Grandpa Pashka, Pashka Strochkin, was a major. In a tank regiment. He had retired now, and come back to the village. But without his tank, of course, he was as bored as he could be, didn’t know what to do with himself. He started out by buying a tractor, but what kind of fields do we have around here? Only vegetable plots, and you can’t even turn a tractor round in one of those. So he wandered around the village for days on end, wondering how he could make himself useful, what good deed could he do?
The old ladies of our village are a faint-hearted bunch, though, and there was plenty they needed, what with the potatoes, carrots, and cabbages to plant, and the wood to lay in. Grandpa Pashka decided to take charge of them, since nobody else had them in hand. He stopped by at Granny Nyura’s on his tractor. “It’s a fine thing, you digging your potato trenches with a shovel,” he says. “Let’s plow this up properly. Never despair, I’m here.” Uh-huh. So he knocked down Granny Nyura’s fence and her woodshed, and churned up the ground so bad you could neither walk nor drive across it. It looked like a tank training ground by the time he was finished.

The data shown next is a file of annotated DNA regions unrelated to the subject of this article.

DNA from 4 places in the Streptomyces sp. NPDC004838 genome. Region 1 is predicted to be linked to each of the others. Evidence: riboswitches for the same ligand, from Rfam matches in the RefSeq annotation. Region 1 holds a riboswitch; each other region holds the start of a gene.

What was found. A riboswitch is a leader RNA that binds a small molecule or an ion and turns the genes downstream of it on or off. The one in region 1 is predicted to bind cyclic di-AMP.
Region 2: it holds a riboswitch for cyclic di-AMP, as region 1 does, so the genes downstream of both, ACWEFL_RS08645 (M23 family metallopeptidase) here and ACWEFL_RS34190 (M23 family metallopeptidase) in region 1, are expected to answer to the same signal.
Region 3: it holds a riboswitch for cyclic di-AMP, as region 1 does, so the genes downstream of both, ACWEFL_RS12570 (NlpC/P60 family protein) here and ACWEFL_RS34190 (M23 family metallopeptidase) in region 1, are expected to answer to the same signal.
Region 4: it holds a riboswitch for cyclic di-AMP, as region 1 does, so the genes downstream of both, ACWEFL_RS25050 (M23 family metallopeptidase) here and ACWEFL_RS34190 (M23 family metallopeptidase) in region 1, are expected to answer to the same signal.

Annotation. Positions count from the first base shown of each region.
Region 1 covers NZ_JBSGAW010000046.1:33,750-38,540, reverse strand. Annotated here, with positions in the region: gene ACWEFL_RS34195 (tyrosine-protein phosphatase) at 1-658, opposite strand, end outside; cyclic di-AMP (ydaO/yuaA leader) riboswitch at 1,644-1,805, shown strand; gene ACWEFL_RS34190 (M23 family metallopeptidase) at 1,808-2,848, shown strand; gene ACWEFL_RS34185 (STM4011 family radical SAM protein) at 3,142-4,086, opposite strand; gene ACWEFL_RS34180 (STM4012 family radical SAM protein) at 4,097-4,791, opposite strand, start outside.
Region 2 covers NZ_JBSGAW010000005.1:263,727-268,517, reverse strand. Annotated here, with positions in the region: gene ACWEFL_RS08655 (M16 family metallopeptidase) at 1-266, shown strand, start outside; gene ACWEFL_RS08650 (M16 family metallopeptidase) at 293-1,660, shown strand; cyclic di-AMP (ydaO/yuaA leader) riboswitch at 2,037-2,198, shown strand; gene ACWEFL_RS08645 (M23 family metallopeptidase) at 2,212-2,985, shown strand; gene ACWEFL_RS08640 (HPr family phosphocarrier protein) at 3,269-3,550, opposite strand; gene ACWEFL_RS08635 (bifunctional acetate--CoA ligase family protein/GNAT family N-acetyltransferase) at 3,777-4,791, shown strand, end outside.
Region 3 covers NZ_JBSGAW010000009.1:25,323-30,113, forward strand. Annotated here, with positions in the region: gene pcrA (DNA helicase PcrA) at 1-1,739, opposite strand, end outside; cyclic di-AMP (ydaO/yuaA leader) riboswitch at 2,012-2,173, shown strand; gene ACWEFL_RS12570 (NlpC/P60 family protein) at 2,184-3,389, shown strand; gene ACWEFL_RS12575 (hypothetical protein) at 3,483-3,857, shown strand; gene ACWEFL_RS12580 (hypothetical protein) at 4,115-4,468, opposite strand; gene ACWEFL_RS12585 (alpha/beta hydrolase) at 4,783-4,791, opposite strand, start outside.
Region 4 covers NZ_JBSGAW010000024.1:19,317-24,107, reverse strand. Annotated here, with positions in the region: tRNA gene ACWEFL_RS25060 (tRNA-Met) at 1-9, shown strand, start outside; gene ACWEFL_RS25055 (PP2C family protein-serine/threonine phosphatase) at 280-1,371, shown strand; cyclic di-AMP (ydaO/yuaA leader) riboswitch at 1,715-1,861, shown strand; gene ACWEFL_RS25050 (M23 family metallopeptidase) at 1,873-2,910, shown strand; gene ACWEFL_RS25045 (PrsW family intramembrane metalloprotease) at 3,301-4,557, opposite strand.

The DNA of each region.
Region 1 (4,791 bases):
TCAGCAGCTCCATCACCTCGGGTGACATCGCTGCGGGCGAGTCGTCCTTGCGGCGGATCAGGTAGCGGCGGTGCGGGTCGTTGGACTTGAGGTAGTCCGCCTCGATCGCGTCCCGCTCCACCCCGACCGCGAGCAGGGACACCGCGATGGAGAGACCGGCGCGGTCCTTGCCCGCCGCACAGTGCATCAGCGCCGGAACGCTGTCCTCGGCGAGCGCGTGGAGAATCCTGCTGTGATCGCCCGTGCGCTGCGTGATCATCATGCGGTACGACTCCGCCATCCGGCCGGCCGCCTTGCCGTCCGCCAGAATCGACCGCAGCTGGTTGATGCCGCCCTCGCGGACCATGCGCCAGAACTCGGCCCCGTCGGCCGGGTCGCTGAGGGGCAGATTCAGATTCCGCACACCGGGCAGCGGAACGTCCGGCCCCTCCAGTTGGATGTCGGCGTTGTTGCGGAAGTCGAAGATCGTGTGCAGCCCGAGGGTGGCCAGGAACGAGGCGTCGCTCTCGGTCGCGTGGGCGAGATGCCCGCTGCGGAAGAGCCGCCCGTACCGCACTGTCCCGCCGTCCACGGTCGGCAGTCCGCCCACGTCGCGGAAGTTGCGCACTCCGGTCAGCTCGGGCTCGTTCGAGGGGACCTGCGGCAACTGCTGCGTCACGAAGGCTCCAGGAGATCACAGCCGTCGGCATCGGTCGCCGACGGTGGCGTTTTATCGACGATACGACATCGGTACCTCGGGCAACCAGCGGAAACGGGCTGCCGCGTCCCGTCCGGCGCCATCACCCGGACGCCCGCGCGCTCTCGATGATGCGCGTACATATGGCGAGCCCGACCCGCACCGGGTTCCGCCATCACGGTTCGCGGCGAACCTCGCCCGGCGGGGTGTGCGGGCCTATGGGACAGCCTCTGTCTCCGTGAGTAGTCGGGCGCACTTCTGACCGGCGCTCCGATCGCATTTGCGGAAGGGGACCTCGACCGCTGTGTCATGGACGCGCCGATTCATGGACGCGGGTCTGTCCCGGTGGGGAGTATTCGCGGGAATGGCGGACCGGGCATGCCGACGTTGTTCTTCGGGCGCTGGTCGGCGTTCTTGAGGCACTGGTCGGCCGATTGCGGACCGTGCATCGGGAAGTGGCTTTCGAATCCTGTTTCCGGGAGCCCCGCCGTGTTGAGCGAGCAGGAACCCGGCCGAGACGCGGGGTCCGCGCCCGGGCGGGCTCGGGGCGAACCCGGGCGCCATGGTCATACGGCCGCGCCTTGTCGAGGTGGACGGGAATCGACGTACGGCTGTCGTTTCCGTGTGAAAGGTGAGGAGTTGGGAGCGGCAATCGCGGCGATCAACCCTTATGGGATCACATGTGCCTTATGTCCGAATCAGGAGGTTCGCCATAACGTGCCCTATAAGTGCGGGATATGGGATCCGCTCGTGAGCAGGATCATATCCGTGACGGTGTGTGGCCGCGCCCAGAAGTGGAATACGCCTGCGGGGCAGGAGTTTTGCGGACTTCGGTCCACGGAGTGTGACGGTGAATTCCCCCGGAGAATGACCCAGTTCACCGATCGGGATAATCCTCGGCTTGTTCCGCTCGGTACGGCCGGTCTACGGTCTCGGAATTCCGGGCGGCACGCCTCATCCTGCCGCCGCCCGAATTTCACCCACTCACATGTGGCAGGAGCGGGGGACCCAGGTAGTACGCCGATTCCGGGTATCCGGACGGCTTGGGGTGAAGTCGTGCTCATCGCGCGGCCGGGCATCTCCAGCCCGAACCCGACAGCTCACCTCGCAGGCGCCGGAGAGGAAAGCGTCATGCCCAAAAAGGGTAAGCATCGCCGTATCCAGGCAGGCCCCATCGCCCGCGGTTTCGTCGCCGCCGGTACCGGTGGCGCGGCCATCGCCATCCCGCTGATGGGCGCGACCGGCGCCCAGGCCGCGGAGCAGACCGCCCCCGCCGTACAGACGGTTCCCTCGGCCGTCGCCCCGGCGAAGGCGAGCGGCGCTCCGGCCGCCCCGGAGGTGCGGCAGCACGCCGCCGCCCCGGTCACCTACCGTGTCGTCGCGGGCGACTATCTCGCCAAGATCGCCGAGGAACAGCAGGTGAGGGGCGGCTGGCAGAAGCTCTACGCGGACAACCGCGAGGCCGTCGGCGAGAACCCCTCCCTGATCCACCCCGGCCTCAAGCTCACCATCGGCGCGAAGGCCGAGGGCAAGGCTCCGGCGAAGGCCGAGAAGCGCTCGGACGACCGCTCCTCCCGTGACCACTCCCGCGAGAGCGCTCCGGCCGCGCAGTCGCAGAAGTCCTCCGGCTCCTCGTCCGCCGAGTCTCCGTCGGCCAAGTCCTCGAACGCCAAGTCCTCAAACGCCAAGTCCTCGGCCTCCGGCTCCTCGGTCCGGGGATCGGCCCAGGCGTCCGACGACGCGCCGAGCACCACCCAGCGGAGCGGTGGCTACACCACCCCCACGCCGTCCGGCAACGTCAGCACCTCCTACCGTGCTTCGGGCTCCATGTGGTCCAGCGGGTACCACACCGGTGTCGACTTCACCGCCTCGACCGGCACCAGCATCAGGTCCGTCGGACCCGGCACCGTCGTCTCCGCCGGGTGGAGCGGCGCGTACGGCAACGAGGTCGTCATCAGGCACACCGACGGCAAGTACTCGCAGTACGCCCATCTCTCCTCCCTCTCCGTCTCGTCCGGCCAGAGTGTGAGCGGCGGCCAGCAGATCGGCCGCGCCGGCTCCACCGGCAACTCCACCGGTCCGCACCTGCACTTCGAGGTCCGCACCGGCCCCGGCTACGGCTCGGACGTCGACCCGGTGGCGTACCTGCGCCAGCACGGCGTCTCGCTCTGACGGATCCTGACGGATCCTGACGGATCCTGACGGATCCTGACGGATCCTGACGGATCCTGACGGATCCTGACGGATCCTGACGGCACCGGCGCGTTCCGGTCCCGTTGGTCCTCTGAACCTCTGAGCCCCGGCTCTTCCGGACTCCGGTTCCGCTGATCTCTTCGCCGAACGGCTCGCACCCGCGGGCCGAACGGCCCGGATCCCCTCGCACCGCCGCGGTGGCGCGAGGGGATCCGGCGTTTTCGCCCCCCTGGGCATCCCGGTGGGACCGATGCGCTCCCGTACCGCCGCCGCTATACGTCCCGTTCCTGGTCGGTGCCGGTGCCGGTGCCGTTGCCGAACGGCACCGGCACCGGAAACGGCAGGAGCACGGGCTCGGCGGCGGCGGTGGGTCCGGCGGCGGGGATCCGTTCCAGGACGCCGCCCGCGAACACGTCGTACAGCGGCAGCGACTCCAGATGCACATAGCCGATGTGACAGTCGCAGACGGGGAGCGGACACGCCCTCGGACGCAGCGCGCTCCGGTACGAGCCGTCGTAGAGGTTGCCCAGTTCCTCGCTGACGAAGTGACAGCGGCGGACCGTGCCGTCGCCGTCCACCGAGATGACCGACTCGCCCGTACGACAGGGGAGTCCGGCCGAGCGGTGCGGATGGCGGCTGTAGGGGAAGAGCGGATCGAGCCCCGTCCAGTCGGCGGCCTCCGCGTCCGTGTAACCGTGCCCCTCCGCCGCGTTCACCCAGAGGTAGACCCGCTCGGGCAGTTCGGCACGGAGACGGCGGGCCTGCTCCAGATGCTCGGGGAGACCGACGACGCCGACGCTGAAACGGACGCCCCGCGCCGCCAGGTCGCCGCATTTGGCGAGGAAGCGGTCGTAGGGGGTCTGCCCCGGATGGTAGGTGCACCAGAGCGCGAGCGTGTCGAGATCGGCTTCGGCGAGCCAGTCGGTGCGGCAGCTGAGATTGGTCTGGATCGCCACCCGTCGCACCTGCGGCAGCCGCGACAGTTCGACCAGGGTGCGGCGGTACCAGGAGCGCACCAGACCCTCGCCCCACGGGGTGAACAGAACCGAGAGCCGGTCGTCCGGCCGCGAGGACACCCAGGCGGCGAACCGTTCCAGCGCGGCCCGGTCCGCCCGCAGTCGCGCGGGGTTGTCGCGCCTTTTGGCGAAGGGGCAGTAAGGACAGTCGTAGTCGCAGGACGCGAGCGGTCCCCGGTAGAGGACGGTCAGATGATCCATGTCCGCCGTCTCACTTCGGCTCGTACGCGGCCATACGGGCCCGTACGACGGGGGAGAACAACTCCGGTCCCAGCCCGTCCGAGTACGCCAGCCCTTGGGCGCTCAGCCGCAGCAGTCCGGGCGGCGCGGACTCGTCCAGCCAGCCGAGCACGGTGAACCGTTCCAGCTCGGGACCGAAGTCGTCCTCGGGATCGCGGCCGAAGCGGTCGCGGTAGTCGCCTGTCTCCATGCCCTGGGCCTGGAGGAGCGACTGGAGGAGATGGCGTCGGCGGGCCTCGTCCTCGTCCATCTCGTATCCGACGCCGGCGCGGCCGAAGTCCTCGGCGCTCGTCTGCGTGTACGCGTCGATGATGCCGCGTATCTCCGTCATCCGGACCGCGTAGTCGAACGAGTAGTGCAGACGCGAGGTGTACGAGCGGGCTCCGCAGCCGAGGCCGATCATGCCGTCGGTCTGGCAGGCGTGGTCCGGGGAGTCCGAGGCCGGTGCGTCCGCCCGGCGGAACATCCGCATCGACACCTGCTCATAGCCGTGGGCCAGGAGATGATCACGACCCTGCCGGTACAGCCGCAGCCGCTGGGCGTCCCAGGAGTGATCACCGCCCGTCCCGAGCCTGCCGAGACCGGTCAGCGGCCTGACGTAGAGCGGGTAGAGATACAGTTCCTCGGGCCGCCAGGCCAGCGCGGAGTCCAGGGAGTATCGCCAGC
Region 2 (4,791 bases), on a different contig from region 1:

Then he decided to redo Granny Zina’s banya stove, as a sort of surprise. Being hard of hearing, she never heard him proceeding to remodel her banya. But he broke a bunch of bricks while he was dismantling the stove, so Granny Zina had to buy a new cast-iron one, and that ran into some money.
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